Isolation blues – Zimbabwe Vigil Diary

Source: Isolation blues – Zimbabwe Vigil Diary: 25th April 2020

After a long wet winter in the UK we are having a golden spring. So it’s doubly vexatious that we are still in coronavirus lockdown after five weeks – with no end in sight.

Unlike Zimbabwe, television here hasn’t run out of programmes. But better entertainment can be found in following the tweets of exiled former Information Minister Professor Jonathan Moyo.

Moyo’s latest contribution is to accuse the Chinese Chargé d’Affaire in Harare, Zhao Baogang, of meddling in the political affairs of Zimbabwe. Baogang had tweeted that Zimbabweans are only dying from coronavirus in the UK and not in China. (He didn’t mention that Africans had been chased away from China . . . ) Baogang further asserted that sanctions harmed Zimbabwe more that the virus.

Moyo said in response: ‘This revolutionary Chinese friend of the rogue regime is undiplomatically and proudly celebrating Zimbabwean deaths in the UK due to Covid19 in such an insensitive way that would get him sent back to his racist homeland in any other country with a proper and legitimate government!’ After Baogang deleted his tweet. Moyo returned to the attack: ‘The racist diplomat from racist China has deleted his offensive, outrageous and totally unacceptable tweet as if he does not know that the Internet, or rather Twitter, does not forget.’

Moyo said Boagang was abusing his status in Zimbabwe. ‘He’s blissfully unaware that Chinese mega-deals, most of which have been signed by either corrupt or drunken officials, are even more harmful as they rob future generations!’ (See:

Next on stage was Deputy Information Minister Energy Mutodi who blamed the virus on eating ‘dogs, cats, snakes, bats, monkeys, baboons and other wild life’ putting the rest of the world at risk. He suggested that Zimbabwe might be able to provide beef to China instead (see:

Mutodi also weighed into the fuss over the Zimbabweans who voluntarily returned home from the UK and objected to being quarantined in student hostels at Belvedere Teachers’ College in Harare, complaining of inadequate facilities with no running water. Mutodi rebuked them for ‘trying to demand VIP treatment’ and reminded them that quarantine was not a matter of choice.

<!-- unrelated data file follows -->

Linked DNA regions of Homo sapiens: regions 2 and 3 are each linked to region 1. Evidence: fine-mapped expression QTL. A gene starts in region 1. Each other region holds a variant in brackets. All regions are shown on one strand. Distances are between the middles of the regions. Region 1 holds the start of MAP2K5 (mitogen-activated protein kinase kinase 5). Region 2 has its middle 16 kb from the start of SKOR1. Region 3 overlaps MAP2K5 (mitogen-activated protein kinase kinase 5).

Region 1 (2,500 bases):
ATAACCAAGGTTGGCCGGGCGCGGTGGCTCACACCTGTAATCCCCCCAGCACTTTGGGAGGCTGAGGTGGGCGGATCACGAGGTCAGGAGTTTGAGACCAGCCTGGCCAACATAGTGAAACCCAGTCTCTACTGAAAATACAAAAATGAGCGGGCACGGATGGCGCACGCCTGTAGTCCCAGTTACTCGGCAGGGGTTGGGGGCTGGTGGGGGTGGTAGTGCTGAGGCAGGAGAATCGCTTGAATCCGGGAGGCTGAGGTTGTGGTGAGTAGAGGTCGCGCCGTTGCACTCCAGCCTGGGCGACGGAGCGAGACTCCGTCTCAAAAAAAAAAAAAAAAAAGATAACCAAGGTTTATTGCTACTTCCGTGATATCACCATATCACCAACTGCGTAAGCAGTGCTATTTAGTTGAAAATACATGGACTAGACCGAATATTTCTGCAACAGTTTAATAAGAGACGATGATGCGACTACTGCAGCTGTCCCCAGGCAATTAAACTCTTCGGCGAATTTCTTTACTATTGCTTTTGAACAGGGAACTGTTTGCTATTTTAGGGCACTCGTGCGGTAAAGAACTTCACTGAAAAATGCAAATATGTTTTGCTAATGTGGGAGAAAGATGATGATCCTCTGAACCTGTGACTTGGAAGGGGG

On this occasion, the Vigil can sympathise with Mutodi. Zimbabweans are being deported in their hundreds from South Africa, Botswana, Zambia and Namibia. The Bulawayo Provincial Affairs Minister Judith Ncube says that city is already overwhelmed (see:

The government has responded by cutting quarantine from 14 to 8 days. But this has been criticised by the president of Zimbabwe Hospital Doctors’ Association, Tawanda Zvakada, who said it risked spreading the virus as people return to their home areas.

The Vigil is pleased that the UK has given Zimbabwe US $43.6 million to help it deal with the pandemic – the largest donation by any country. As we in the UK look out of our windows at the sunshine we can only hope that suggestions by the Trump administration that the sun reduces the strength of the virus will save us all from further suffering.

Other points


  • The Restoration of Human Rights in Zimbabwe (ROHR) is the Vigil’s partner organization based in Zimbabwe. ROHR grew out of the need for the Vigil to have an organization on the ground in Zimbabwe which reflected the Vigil’s mission statement in a practical way. ROHR in the UK actively fundraises through membership subscriptions, events, sales etc to support the activities of ROHR in Zimbabwe. Please note that the official website of ROHR Zimbabwe is Any other website claiming to be the official website of ROHR in no way represents us.
  • The Vigil’s book ‘Zimbabwe Emergency’ is based on our weekly diaries. It records how events in Zimbabwe have unfolded as seen by the diaspora in the UK. It chronicles the economic disintegration, violence, growing oppression and political manoeuvring – and the tragic human cost involved. It is available at the Vigil. All proceeds go to the Vigil and our sister organisation the Restoration of Human Rights in Zimbabwe’s work in Zimbabwe. The book is also available from Amazon.
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